The Birthplace of Memorial Day

The birthplace of Memorial Day occurred in nearby Waterloo, NY. There is a large NY State marker located on Routes 5 and 20, West Main Street at the southwest corner of Lafayette Park, in Waterloo with the following words:


On May 5, 1866, the residents of Waterloo held the first complete, community-wide observance of Memorial Day. They dedicated the entire day to honoring the Civil War dead in a solemn and patriotic manner. Throughout the village, flags, draped in mourning, flew at half mast. Ladies prepared wreathes and bouquets for each veteran’s grave. Businesses closed, and veterans, civic organizations and townspeople marched to the strains of martial music to the village cemeteries. There, with reverent prayers and patriotic ceremonies, the tradition of Memorial Day was born.

Henry C. Welles, a prominent citizen, first proposed the idea for a day completely devoted to honoring the Civil War dead. General John B. Murray, the Seneca County Clerk, who had commanded the 148th New York Infantry Regiment in the war, quickly advanced the thought and marshalled community support. Since that year, Waterloo has annually observed Memorial Day. New York, in 1873, became the first state to proclaim Memorial Day, or Decoration Day, as it was originally called, a public holiday.

In May 1966, a Joint resolution by the United States Congress and a proclamation by President Lyndon B. Johnson officially recognized Waterloo as the birthplace of Memorial Day.

While Memorial Day has always been an important day for me to honor the many dead soldiers in my past, this Memorial Day is extra special (and tough) because my Dad is now on the list of people I am honoring today. I would fly my flag at half-mast for my Dad if my flag pole allowed that, but I am still flying it for him.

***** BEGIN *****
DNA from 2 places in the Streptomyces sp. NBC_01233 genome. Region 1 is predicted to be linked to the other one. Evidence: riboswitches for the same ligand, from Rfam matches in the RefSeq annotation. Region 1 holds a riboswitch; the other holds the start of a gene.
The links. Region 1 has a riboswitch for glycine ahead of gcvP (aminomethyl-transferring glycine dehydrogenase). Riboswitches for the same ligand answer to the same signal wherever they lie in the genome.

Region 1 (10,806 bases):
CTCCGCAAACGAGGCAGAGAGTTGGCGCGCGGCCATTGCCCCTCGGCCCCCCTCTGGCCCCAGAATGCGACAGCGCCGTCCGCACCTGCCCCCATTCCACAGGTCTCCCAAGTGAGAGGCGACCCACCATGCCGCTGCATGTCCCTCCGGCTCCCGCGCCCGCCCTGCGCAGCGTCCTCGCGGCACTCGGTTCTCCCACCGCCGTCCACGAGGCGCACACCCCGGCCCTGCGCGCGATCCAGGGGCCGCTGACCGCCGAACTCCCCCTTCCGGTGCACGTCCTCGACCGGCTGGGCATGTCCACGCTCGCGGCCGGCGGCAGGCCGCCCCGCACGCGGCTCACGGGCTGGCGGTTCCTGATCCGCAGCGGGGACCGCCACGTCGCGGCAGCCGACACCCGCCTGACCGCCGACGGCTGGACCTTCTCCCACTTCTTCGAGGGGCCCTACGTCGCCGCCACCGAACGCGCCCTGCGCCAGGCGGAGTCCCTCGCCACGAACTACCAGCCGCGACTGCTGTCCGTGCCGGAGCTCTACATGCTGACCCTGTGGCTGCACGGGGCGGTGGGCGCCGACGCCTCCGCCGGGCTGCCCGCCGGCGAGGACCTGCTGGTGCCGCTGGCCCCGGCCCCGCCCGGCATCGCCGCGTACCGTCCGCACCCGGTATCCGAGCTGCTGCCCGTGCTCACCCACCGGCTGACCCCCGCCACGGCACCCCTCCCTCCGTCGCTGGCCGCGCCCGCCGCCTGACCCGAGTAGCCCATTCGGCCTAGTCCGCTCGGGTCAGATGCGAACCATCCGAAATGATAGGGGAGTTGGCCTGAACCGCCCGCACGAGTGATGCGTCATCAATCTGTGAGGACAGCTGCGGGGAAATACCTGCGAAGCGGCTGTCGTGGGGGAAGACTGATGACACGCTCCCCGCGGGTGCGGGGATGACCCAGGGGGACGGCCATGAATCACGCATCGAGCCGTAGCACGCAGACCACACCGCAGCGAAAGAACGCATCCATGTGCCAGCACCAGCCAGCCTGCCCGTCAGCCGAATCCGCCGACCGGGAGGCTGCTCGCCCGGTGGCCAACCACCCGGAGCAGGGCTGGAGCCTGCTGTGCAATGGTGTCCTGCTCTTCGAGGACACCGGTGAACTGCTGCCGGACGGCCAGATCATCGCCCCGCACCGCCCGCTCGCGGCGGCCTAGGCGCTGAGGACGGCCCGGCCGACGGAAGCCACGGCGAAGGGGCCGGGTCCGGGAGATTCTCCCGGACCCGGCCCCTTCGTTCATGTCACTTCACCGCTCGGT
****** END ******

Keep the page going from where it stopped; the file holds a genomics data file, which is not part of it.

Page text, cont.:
2007-05-28 003


My Dad on the 1943 WWII U.S.S. Monterey aircraft carrier as an electrician during the Korean War.

P.S. I used to wear those wool pants he has on in this photo in the wintertime when I was a teenager – they were the most comfortable pants! Except if you had to go the bathroom bad, all of those buttons. . .


14 Comments (+add yours?)

  1. jayne
    May 28, 2007 @ 07:52:41

    I will add your Dad to my thoughts today of those who served. Love and hugs aplenty to you today (((((Pam))))).


  2. Pam
    May 28, 2007 @ 08:06:53

    Thanks Jayne. Hugs to you, too. I think I’ll take some time today to scan in the rest of his Navy photos that I have here.


  3. Marty
    May 28, 2007 @ 09:36:16

    I never knew that about Memorial Day – thanks for the history lesson about how it all started. And my condolences about your father – I’m sure he’d be proud that you still remember him so fondly, and what you’re doing to honor him.


  4. lizalee
    May 28, 2007 @ 10:33:55

    It’s important to honor those who serve. Thanks for sharing that shot of your dad!


  5. Pam
    May 28, 2007 @ 11:15:56

    Marty – you’re welcome. And thank you about my Dad. He just passed away in April, so it’s still very fresh for me.
    Lizalee – I agree with you wholeheartedly. I take care of cleaning the tombstones of all of my ancestors in Onondaga Co, but especially those from the Revolutionary War and other wars.


  6. samibear
    May 28, 2007 @ 14:48:41

    Thank you, my Dad passed away in November. He was a WWII veteran.
    Mama Bear